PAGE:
Making Margin: Tips for Creating More Space in Your Life (Part 2)
by Aaron Tiger
In my last article, I wrote about how God’s will is for us to have margin in our life and some practical ways we can have margin in our schedule. When we have margin in our life, we are able to be free to tend to the needs of others instead of tending to our “to do list.” We need margin in more ways than just with our time, but we need margin in a variety of different areas including our finances, our emotions, and spiritually. Below are some tips to have margin in those various areas of your life.
Around 40% of Americans are living paycheck to paycheck. When we are constantly spending all the money we make, something major will happen. Our car breaks down, our A/C stops working, or an arm gets broken, and our stress level rises. We need financial margin in our life to give us room when life happens.
Do you have an emergency fund? Finance teacher Dave Ramsey recommends saving $1000 for an emergency before paying off debt. After paying off debt, you want to have three to six months of expenses in a full emergency fund. Having that breathing room, to pay for a new set of tires or pay off a hospital bill, can help make these emergencies not slip over into the financial realm.
Do you have “margin money?” While I believe Christians are called to regularly tithe (which is 10% of our income we give to our faith community), I also believe it is good for us to have money set aside for something that might come up, and I call this “margin money.” When you budget, set aside 1% of your take home pay as margin, and then be open to how God wants you to use that this month. It might be used for you to take your spouse out on a date, make a special offering to a tragedy that has happened, or to randomly bless someone. The important thing is you have set this money aside to be used as God would have you use it.
Sometimes we are ticking time bombs ready to explode at the next person who happens to make us angry. Umm, that is not healthy. We need to have emotional margin, so if there is a crisis we can be a non-anxious presence.
Exercise gratefulness. When you focus on what you have received, instead of what you are lacking, life is better. Think on thankfulness.
Create appropriate boundaries. The book Boundaries: When to Say Yes, How to Say No to Take Control of Your Life by Henry Cloud and John Townsend is a great resource to go in more depth with this need. Creating boundaries with people will help you not get caught in a codependent relationship and will give you freedom from certain people, so you can have more emotional room for yourself and others.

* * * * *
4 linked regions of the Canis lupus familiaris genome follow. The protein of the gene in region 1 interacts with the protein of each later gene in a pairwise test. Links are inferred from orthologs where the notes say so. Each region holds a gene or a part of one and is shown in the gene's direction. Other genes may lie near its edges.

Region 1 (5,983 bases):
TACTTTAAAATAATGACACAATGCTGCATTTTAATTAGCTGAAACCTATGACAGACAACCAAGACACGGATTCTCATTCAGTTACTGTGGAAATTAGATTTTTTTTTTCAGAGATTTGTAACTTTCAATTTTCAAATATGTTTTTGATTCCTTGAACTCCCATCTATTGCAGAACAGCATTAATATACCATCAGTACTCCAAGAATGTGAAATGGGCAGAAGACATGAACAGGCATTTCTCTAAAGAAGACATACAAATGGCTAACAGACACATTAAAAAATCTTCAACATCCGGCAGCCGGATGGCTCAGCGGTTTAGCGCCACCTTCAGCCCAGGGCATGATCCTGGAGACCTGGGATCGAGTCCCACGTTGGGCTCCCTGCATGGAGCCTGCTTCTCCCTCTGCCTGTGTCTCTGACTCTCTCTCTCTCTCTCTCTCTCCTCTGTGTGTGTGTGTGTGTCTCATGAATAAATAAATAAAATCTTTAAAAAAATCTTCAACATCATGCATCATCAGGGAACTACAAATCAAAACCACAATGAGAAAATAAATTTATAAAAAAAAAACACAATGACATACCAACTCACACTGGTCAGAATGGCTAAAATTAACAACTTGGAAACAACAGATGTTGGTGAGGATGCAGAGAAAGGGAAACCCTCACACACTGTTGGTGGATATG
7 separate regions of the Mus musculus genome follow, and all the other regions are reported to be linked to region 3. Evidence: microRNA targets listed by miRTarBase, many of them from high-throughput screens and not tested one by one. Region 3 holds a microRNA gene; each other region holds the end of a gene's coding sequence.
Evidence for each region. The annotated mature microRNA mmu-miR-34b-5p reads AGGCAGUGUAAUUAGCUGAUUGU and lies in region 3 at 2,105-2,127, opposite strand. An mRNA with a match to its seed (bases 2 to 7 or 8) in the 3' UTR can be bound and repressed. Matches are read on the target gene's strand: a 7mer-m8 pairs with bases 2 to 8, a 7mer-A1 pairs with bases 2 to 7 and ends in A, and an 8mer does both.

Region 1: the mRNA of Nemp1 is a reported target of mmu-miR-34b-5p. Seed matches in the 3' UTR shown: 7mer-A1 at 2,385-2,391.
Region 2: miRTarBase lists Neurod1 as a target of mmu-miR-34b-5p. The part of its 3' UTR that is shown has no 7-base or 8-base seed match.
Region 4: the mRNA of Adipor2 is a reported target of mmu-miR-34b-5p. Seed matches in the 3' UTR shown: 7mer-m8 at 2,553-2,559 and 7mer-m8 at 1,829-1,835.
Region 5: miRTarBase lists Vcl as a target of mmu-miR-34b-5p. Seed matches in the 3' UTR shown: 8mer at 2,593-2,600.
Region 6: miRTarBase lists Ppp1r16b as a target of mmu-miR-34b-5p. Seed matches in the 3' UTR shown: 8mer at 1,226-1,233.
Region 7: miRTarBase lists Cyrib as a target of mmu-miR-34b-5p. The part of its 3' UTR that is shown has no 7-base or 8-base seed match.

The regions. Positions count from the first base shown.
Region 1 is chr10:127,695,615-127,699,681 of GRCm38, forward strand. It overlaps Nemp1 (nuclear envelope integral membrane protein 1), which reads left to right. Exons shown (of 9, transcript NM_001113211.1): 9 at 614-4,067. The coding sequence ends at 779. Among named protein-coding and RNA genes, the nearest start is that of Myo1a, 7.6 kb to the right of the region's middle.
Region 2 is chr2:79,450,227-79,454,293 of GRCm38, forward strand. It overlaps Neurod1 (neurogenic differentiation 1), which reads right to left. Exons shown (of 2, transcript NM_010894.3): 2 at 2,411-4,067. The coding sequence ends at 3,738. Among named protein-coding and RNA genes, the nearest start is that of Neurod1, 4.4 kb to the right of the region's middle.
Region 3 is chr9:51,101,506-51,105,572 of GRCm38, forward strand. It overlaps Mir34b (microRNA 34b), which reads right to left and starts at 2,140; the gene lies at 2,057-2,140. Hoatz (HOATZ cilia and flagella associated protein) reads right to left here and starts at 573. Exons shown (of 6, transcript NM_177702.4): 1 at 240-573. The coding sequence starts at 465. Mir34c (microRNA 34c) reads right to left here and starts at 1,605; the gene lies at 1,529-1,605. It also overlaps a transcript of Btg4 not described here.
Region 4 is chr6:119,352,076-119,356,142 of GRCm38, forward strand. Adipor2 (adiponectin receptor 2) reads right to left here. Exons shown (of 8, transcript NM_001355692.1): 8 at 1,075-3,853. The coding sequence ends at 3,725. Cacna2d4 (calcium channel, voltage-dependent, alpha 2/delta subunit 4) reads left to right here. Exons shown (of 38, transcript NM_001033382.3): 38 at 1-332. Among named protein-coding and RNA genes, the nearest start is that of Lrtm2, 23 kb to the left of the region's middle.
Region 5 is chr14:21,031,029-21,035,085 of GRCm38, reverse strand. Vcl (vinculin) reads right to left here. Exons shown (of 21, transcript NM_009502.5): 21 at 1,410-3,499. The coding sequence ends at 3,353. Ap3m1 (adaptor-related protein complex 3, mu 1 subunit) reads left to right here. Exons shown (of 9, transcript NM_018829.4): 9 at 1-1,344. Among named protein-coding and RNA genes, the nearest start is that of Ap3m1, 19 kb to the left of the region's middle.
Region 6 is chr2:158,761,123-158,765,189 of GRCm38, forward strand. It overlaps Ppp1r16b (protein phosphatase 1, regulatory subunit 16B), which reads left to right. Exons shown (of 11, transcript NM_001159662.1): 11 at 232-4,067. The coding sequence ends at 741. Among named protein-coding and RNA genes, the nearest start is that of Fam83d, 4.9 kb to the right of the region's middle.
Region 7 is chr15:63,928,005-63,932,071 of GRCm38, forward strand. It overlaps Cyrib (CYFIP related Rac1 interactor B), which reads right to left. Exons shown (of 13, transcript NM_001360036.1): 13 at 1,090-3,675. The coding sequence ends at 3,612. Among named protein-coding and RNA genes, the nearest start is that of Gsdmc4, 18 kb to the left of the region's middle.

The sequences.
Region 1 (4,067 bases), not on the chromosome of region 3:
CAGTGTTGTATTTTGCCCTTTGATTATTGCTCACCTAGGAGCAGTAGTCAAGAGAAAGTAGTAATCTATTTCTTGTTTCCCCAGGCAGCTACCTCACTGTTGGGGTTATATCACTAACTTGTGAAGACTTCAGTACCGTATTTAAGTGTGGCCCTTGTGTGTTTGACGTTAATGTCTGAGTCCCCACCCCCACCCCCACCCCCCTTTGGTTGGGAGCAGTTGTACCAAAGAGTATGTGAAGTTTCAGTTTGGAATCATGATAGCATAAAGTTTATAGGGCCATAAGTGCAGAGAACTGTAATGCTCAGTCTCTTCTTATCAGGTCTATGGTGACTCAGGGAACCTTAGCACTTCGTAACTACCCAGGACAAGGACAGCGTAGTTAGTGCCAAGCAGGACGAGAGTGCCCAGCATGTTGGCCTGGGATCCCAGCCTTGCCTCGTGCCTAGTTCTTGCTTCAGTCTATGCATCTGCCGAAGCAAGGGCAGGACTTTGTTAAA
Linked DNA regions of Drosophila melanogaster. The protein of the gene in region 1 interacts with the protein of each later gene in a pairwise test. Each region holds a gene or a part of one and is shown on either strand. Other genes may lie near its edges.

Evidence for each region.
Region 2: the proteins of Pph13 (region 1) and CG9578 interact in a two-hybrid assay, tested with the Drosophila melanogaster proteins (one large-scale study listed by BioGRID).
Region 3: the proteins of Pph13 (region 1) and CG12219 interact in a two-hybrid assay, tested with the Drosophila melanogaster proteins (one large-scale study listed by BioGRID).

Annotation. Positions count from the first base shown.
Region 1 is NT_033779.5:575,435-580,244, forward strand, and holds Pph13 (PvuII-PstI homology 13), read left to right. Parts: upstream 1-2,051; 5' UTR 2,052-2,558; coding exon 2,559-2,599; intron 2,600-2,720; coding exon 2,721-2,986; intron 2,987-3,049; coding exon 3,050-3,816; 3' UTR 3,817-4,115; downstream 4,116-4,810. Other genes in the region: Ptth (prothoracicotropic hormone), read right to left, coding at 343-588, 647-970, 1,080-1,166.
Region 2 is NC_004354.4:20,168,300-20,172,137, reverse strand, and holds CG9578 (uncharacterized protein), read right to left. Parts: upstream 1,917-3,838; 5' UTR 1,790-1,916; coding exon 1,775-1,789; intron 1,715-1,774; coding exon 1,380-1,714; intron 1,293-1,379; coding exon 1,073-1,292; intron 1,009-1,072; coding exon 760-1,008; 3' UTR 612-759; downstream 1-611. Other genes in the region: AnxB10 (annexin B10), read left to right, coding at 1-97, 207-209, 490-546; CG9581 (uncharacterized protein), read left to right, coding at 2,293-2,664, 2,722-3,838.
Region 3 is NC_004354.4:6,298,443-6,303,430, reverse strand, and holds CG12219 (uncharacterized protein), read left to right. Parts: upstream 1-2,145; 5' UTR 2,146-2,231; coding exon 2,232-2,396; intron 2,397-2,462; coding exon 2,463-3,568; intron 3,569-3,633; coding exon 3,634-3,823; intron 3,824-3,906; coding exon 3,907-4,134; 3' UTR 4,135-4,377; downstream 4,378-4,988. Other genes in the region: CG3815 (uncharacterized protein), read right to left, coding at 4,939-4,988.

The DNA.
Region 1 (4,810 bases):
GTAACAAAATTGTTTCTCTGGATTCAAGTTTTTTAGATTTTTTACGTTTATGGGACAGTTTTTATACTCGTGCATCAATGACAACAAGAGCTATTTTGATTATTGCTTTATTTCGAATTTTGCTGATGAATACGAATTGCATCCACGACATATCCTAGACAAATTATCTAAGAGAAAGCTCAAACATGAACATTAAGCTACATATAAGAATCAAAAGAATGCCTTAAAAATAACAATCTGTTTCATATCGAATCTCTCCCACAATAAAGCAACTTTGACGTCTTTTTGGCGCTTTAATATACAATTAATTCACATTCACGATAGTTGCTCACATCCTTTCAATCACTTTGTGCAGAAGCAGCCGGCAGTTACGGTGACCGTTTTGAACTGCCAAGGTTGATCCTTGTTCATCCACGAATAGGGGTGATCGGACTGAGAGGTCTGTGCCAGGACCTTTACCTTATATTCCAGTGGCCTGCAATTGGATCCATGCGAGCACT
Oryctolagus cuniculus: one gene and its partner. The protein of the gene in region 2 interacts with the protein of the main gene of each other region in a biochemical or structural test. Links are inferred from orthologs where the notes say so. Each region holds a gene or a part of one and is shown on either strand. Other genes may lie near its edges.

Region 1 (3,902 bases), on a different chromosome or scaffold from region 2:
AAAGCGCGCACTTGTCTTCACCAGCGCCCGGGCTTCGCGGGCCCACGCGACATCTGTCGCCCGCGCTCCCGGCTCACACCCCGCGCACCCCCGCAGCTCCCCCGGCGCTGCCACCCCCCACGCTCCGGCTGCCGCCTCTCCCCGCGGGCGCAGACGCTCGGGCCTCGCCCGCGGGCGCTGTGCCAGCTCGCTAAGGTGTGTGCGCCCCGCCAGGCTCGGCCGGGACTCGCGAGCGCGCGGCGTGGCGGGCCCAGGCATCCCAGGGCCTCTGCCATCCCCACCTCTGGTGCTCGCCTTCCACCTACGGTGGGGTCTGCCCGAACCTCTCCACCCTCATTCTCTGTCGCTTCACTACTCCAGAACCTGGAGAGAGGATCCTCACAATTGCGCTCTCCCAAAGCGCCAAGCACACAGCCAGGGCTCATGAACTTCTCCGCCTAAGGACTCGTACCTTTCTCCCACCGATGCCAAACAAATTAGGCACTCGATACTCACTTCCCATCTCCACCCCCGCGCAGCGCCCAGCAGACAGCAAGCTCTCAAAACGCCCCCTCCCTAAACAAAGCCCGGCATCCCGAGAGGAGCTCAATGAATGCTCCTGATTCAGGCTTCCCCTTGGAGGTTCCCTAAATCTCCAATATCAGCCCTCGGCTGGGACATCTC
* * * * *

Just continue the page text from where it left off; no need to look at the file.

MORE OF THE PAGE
Release emotions in a healthy way. There is an old preacher story about a dad who everyday after work, before entering his house, would get his axe and chop at a tree. One day his kids asked him why he did that and he said, “I take my frustration out on the tree, so I don’t take it out on you.” We need to find ways to release emotion and energy in a healthy way. One of the best ways to do that is through physical exercise.
Be healthy. This seems simple, but the healthier your body is, the more able you are to handle stress. So eat right, sleep more, and exercise regularly.
We saved the most important area of margin for last. Some of us have crammed our life so full that we have scheduled God out of our life. I love what Eugene Peterson says, “I can be active and pray; I can work and pray; but I cannot be busy and pray. I cannot be inwardly rushed, distracted or dispersed.” For us to be fruitful in our life with others, we need to be people who have spiritual margin.
Set aside time for agenda-less prayer and devotion. We should have specific prayer requests for God, but we should also go to God without a list of specifics. Start with five minutes in your prayer life and ask God to direct the conversation. Use a Bible reading plan that chooses scriptures for you, so you can listen to God’s Word instead of choosing what you want to read.
Give to others out of your margin, not out of your excess. Too often Christians give their extra to God instead of their firsts. When we give our extras, we wear out because we burn out. When we plan to have margin in our schedule and we give, we feel renewed.
Be present in worship. Nothing gets us out of the idolatry of busyness like worship. When we set aside time in our weekly schedule to honor God, thank God, praise God, and listen to God’s Word, we remember life is not about doing things, but about being with God.
Aaron Tiger is a child of God, a husband, a dad, a pastor at FUMC Tulsa, and the editor-in-chief of The 918. He would have written this article earlier if he actually would practice what he preaches.
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